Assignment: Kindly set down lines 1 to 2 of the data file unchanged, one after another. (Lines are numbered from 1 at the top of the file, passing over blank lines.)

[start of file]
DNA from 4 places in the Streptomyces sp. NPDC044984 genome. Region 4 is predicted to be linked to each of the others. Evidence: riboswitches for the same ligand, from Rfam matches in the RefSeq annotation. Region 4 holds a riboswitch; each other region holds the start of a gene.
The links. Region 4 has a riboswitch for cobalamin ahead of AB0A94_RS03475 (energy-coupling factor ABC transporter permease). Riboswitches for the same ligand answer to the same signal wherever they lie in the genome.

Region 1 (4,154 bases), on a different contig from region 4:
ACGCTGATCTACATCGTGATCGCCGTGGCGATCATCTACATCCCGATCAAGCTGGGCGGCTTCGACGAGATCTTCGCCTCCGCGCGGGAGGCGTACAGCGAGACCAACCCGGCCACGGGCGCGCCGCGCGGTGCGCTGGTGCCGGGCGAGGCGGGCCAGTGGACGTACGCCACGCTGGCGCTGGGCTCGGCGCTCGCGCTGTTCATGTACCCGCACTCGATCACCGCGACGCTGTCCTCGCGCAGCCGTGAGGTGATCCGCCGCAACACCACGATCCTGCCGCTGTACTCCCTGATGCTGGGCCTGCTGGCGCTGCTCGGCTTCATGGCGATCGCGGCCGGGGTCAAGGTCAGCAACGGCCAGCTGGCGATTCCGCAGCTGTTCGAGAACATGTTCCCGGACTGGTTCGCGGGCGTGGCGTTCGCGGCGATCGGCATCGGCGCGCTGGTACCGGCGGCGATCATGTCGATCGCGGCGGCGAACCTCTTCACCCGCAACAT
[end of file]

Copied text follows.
DNA from 4 places in the Streptomyces sp. NPDC044984 genome. Region 4 is predicted to be linked to each of the others. Evidence: riboswitches for the same ligand, from Rfam matches in the RefSeq annotation. Region 4 holds a riboswitch; each other region holds the start of a gene.
The links. Region 4 has a riboswitch for cobalamin ahead of AB0A94_RS03475 (energy-coupling factor ABC transporter permease). Riboswitches for the same ligand answer to the same signal wherever they lie in the genome.